I can attest that once you let go of the insecurities… the opportunities will come. Once I made the conscious decision to put myself out there and be proud of my work, the opportunities started. My workshop business started to grow, I started writing for a few magazines, I am writing this post one of the most viewed photography blogs in North America and I am now running a few photo tours and workshops with Rick to Venezuela, Iceland and Africa

My piece of advice to you, learn the skills from the masters like Rick on one of his
workshops, celebrate yourself as photographer, be proud of your work, mature as an artist, believe in yourself and reap the rewards of your individuality.

I’d love to hear your thoughts.


Kev

4 comments:

Jason L. Eldridge said...

Perfect! I needed this post. Thanks Kevin Pepper! Rick, thanks for you too for having the guest post.

Canon Snob said...

Kevin, your comments certainly ring true for me. One reason why I might feel that my photos aren't "good enough" is that they aren't good enough! As a friend told me once, how can you expect to get better if you're only taking photos once a month/week? Point taken.

But, regardless of how much time I spend in the field, I've been so frustrated and stressed by trying to capture the "perfect" shot that the joy of this great hobby of mine just evaporated over the past couple of years.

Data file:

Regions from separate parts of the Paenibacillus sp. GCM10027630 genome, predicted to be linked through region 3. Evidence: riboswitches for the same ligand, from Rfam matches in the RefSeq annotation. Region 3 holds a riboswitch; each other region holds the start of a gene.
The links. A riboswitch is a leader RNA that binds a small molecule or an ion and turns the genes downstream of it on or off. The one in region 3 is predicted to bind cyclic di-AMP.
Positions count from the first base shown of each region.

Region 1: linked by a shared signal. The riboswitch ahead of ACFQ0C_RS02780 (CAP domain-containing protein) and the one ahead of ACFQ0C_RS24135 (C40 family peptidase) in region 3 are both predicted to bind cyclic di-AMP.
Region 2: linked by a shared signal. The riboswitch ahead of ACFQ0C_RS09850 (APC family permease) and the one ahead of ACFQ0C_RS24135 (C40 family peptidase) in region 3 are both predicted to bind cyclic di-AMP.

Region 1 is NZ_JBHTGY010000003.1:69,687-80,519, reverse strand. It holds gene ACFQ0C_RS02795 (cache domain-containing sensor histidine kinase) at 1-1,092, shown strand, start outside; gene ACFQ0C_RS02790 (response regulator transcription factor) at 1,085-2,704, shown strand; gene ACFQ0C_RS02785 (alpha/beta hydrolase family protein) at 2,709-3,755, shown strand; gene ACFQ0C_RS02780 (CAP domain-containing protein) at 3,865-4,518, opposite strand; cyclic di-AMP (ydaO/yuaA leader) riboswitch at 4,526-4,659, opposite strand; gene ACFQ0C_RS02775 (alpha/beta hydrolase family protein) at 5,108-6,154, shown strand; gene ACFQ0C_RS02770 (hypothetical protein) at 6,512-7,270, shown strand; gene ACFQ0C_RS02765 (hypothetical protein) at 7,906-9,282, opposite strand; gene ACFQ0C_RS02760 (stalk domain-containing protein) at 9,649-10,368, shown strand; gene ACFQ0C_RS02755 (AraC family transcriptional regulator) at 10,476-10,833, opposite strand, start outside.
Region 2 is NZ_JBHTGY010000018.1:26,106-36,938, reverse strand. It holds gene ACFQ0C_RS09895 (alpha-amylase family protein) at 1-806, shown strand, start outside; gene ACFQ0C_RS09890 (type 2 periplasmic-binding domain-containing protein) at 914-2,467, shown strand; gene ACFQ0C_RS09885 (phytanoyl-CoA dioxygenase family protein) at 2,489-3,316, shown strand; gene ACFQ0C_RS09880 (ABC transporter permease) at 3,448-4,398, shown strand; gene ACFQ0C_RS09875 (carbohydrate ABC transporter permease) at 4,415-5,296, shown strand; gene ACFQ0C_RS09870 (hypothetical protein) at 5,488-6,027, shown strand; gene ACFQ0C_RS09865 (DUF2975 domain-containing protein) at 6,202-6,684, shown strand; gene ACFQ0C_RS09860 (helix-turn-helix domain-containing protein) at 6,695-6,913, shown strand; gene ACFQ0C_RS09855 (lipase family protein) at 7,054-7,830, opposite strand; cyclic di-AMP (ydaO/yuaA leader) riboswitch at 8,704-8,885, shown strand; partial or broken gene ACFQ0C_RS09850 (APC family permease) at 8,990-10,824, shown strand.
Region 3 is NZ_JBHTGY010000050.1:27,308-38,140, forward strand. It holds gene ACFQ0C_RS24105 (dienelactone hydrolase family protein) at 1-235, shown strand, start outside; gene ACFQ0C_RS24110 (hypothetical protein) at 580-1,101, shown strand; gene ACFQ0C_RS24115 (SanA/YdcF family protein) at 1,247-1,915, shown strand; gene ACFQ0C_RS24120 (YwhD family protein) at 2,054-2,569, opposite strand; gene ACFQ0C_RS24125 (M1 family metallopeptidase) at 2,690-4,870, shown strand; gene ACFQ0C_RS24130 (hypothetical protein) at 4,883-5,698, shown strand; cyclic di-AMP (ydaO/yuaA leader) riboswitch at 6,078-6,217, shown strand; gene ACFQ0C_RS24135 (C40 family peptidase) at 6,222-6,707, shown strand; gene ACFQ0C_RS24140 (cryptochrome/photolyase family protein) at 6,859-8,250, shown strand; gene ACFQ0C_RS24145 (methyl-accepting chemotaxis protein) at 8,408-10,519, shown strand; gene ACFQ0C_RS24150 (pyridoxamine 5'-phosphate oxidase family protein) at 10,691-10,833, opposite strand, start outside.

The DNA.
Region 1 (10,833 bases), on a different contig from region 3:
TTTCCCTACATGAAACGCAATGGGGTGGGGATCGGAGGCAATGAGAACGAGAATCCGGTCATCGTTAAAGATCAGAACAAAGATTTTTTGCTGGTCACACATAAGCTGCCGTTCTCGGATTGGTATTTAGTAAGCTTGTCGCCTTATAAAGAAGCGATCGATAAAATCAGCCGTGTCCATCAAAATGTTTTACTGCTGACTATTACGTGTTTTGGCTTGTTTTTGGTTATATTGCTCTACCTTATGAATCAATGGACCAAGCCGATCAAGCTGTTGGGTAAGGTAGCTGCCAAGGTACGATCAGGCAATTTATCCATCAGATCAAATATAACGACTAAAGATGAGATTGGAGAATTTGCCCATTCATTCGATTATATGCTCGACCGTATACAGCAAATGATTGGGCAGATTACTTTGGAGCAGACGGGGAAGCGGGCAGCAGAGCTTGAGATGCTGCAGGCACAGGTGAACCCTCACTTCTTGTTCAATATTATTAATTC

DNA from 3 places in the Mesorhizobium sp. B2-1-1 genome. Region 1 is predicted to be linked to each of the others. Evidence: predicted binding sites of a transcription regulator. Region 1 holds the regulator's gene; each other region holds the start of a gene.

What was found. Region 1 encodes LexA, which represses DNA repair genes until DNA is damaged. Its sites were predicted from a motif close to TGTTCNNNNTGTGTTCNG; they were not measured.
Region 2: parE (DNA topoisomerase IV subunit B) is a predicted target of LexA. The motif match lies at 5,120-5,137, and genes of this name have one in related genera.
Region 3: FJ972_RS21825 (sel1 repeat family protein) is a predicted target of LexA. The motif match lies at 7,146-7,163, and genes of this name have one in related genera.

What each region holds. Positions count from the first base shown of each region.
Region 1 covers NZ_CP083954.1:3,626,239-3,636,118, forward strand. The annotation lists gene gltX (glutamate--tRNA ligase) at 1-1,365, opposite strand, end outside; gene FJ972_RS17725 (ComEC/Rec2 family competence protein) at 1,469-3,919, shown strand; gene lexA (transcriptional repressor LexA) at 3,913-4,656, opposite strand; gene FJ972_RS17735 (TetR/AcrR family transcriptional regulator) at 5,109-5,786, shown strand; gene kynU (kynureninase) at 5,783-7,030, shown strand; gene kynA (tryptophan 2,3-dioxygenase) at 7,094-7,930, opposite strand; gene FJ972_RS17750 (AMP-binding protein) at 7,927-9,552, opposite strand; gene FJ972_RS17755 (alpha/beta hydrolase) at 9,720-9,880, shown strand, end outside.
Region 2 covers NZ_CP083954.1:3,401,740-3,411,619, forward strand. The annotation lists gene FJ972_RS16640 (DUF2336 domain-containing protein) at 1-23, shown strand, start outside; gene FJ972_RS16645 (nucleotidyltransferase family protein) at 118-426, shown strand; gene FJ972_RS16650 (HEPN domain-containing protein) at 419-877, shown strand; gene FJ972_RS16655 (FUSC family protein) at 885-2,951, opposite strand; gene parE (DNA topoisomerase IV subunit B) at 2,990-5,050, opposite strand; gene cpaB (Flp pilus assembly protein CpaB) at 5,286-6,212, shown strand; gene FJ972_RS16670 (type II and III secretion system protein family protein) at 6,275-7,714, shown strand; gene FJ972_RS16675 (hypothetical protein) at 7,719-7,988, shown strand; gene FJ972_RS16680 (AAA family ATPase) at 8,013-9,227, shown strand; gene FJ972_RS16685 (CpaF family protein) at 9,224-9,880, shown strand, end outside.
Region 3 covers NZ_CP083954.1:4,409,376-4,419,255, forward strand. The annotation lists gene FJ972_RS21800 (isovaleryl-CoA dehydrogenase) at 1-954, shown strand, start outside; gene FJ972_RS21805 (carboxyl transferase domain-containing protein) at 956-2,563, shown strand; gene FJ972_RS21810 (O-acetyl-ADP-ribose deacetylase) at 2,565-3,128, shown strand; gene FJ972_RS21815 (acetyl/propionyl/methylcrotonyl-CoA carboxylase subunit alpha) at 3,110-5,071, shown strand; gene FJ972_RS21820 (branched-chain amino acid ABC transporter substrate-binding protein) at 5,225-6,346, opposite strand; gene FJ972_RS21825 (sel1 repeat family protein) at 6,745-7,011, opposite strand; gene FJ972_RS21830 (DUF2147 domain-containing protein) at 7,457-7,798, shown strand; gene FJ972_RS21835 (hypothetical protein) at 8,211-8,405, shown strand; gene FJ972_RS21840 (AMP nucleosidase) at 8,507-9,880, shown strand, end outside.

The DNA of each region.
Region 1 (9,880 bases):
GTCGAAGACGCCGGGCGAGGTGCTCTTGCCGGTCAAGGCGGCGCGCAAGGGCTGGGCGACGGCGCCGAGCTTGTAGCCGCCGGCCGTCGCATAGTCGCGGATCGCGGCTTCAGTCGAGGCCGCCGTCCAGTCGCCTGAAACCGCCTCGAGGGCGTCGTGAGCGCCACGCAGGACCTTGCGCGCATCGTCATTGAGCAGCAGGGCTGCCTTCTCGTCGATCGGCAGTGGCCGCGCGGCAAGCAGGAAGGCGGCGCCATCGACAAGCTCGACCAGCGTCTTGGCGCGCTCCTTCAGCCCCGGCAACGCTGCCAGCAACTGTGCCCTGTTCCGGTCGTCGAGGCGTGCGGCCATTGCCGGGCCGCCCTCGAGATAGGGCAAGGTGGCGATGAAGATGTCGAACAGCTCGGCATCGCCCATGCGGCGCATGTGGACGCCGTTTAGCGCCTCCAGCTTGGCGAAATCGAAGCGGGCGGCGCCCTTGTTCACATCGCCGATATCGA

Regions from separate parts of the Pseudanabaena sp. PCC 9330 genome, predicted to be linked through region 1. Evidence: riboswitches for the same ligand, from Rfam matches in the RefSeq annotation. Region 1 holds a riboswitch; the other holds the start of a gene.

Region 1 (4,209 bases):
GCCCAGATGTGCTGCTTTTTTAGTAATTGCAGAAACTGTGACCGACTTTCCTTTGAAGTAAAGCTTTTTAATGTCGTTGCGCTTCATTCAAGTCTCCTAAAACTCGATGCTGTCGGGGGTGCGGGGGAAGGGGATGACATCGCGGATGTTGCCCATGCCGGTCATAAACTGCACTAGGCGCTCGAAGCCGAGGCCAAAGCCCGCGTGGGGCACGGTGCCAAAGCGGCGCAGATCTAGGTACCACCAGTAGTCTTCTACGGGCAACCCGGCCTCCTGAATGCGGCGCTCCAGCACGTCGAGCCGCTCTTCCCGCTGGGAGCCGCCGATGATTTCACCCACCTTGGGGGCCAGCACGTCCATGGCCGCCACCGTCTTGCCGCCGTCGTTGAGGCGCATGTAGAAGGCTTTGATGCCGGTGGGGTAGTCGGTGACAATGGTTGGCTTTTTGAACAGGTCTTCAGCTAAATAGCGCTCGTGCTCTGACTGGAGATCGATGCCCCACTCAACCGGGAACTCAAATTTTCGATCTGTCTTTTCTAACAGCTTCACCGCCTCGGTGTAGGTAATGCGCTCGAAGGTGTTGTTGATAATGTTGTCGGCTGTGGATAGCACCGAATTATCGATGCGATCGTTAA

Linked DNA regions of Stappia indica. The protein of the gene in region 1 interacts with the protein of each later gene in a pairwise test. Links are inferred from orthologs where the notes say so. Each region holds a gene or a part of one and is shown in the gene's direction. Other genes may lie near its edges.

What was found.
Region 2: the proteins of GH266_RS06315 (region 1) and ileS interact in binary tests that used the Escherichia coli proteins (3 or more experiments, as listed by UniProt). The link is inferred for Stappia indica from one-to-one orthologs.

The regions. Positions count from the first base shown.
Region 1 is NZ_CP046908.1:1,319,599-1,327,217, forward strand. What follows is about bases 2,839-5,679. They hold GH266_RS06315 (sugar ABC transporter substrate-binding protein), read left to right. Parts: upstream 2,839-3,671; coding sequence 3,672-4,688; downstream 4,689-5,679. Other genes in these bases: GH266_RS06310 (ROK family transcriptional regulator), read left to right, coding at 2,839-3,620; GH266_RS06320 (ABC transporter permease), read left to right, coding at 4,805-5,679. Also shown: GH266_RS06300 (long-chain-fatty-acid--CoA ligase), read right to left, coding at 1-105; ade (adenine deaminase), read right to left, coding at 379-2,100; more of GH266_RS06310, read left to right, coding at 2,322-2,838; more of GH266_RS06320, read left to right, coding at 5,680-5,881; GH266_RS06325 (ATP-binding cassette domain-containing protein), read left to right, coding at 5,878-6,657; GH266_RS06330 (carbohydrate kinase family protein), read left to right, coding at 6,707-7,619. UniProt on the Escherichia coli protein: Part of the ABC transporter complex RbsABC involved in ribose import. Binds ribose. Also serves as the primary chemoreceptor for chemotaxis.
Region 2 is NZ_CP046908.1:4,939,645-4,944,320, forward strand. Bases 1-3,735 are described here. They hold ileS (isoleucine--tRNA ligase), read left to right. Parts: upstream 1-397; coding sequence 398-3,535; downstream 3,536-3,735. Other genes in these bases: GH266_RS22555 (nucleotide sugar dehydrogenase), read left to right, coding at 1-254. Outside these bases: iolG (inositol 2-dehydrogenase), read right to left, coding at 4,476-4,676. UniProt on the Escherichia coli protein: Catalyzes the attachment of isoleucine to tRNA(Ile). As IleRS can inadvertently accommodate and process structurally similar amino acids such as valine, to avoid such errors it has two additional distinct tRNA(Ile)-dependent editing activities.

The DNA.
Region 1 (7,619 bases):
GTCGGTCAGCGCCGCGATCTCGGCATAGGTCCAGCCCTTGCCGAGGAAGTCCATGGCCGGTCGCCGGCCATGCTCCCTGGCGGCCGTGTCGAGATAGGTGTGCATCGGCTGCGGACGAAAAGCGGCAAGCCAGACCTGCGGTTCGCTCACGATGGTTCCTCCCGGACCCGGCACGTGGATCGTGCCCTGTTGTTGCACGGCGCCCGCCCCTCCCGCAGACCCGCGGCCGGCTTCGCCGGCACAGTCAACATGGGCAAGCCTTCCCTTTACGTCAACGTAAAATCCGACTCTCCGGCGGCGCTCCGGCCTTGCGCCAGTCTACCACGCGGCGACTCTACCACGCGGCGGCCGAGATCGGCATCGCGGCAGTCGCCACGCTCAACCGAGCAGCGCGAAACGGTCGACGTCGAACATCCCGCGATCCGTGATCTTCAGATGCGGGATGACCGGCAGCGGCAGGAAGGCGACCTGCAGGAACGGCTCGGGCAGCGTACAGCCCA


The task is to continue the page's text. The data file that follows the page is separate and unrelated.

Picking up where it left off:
On a recent vacation, however, I was so spent emotionally about all this that I decided I would take just one camera and one lens and not have a single planned shot. I'd just let images "appear" as I walked around. In other words, I removed all the stress from myself because I was too tired mentally to be bothered.

Anyway, I was blown away by what happened. As I walked on various beaches, in flower gardens, and on the streets I would see something and stop, examining it for a bit, take a few photos from different angles, and then move on. I did this all week and quite enjoyed the experience because I didn't really have any expectations.

When I got home and loaded the images onto my computer, I was amazed at what I saw. Whether or not they were "perfect" was not the issue--I LOVED what I saw! I'd seen wonder in the ordinary, in the bushes and trees and flowers that I would usually pass by. It was awesome. And, for what it's worth, the people I've shown the images to have loved them also. But even if they hadn't, the week was very worthwhile because I took the pressure off myself and photographed whatever was there in front of me in the moment, and I noticed that I began to see and to wonder again. And that made it all worthwhile.

Gary

denise said...

Kevin, You make some great points :). Each of us has our own vision, that's what makes the world go 'round. Developing and fine-tuning that vision is essential for a photographer to grow.
BTW-Killer image!

Kevin Pepper said...

Thanks for the comments so far everyone. I am glad that I gave you some good information. Photography is a personal journey and the more we take photos and the more we just live in the moment when we are looking through the lens... the better we will all get.

Just never forget to look up, down and behind you. The shot isn't always right in front of you. :-)